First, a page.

Wednesday 7 December 2016

I'm a unifier, says Trump after Super triumph

Nick Allen

Published 03/03/2016 | 02:30

Donald Trump, with former rival candidate Governor Chris Christie (L) at his side, speaks about the results of Super Tuesday in Palm Beach, Florida Photo: REUTERS/Scott Audette
Donald Trump, with former rival candidate Governor Chris Christie (L) at his side, speaks about the results of Super Tuesday in Palm Beach, Florida Photo: REUTERS/Scott Audette
Republican senator Ted Cruz celebrates his win in Texas Photo: REUTERS/Richard Carson

Donald Trump claimed he could be a "unifying" candidate following a huge win in the 'Super Tuesday' contests for the Republican Party's presidential nomination.

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Many senior figures in the deeply divided party looked on in despair and horror as the billionaire won seven of 11 states, establishing a runaway lead and threatening to make victory inevitable.

Ted Cruz, the US Senator from Texas, emerged as Mr Trump's closest rival by winning three states including his home state. Marco Rubio, the candidate favoured by the Republican establishment, won only Minnesota but vowed to fight on.

In the run-up to voting, Mr Trump's campaign was overshadowed by controversy after he prevaricated and failed to immediately denounce the Ku Klux Klan during a live CNN interview.

He was publicly lambasted by America's two top elected Republicans - House Speaker Paul Ryan and senate Majority Leader Mitch McConnell. Mr Ryan said: "This party does not prey on people's prejudices."

But there was little effect on Mr Trump's popularity as record numbers of voters turned out, propelling him to wins in Georgia, Arkansas, Alabama, Tennessee, Virginia, Massachusetts, and Vermont. In some of those states, he won by large margins.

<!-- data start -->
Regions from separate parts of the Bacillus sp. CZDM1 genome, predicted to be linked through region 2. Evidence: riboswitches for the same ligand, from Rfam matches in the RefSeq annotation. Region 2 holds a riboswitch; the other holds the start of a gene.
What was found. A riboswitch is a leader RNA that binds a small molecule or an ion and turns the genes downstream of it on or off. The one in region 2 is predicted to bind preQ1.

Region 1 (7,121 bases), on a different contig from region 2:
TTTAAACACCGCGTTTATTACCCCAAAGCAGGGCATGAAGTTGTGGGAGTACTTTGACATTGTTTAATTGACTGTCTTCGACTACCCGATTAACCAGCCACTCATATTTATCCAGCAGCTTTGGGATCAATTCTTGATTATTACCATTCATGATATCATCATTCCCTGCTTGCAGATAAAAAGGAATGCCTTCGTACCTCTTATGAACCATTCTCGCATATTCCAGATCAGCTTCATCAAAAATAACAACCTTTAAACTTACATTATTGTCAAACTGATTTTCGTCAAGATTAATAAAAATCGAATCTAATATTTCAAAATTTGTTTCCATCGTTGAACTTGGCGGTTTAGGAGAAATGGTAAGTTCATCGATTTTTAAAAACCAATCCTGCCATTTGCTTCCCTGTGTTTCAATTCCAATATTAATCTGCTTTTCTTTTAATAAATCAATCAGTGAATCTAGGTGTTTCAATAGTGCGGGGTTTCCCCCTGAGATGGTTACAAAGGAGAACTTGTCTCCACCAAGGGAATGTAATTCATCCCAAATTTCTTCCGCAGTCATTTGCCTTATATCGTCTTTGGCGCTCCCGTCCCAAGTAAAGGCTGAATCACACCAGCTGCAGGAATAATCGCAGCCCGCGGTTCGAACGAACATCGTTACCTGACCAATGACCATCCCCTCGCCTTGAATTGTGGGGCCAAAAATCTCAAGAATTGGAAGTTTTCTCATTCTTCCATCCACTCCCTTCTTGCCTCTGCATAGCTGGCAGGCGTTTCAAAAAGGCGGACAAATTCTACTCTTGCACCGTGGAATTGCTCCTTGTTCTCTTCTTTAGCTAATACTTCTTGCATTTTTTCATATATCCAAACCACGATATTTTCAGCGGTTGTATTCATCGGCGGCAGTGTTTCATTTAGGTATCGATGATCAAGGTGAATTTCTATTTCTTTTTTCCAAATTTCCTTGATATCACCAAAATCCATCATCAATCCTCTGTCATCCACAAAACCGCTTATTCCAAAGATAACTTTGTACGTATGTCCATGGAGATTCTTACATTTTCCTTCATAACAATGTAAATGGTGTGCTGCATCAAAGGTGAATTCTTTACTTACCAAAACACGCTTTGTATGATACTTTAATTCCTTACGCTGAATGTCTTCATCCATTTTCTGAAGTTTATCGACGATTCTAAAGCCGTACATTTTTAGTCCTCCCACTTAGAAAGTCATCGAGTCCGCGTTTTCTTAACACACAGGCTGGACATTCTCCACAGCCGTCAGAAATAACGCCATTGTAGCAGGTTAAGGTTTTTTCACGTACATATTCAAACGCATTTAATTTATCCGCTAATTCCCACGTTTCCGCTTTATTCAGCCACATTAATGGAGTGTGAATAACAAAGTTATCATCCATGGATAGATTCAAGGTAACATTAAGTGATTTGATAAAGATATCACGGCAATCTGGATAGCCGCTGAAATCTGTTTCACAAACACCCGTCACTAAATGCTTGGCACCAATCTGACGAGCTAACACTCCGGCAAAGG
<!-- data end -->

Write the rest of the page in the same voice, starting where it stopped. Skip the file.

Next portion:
Republican Party officials and wealthy donors were left reeling by the results and admitted they had completely misjudged the mood of voters.

Brad Marston, a Republican strategist, said: "People are tired of their leaders lying to them.

"People are being drawn out of the woodwork to vote for Trump." In Georgia, Alabama and Virginia, exit polls suggested around 60pc of Republican voters felt "betrayed" by their own party leaders.

Across all 11 states, half the voters said they wanted an "outsider" rather than a politician as president.

In six of the states, large majorities supported Mr Trump's controversial proposal to temporarily ban all foreign Muslims from entering America.

Mr Trump's campaign has been characterised by divisive rhetoric about the Muslim ban, as well as a proposal to build a wall between the US and Mexico and to deport 11 million illegal immigrants.

But after Super Tuesday, when a quarter of Americans had their chance to vote, Mr Trump's tone changed and he delivered a measured victory speech, abandoning the usual tub-thumbing vitriol.

In a gold and white ballroom at Mar-a-Lago, the exclusive ocean-front resort he owns in Palm Beach, Florida, the former reality television show host made a concerted effort to appear presidential, standing at a lectern in front of 10 US flags beneath a chandelier.

Mr Trump portrayed himself as someone who was expanding the Republican Party by drawing in disaffected blue-collar Democrats, and a leader whom the conservative movement could coalesce around.

He said: "I'm a unifier, I know people find that a little hard to believe, but I am a unifier.

"I would love to see the Republican Party and everybody get together and unify. When we unify, there's nobody that's going to beat us."

Mr Trump added: "We're a democracy. If I'm winning all these states, it's awfully hard to say I'm not the person we want.

"I'm going to get along very well with the world, and you're going to be very proud of me as president.

"I'm becoming diplomatic. We're going to be more inclusive. Once this is over I'm going after only one person, and that's Hillary Clinton."

Some senior Republican figures praised Mr Trump's call for unity.

Newt Gingrich, the former house speaker, said: "Trump's shift toward inclusiveness, team effort and unity was vitally important."

Meanwhile, Ben Carson, the retired neurosurgeon who briefly led the Republican candidacy race before his campaign began an extended public implosion, told his supporters in a statement yesterday that he does not see a "path forward" and would not be attending tonight's debate in Detroit.

Carson, however, did not formally suspend his campaign.

"I do not see a political path forward in light of Super Tuesday primary results," the statement said.

Telegraph.co.uk

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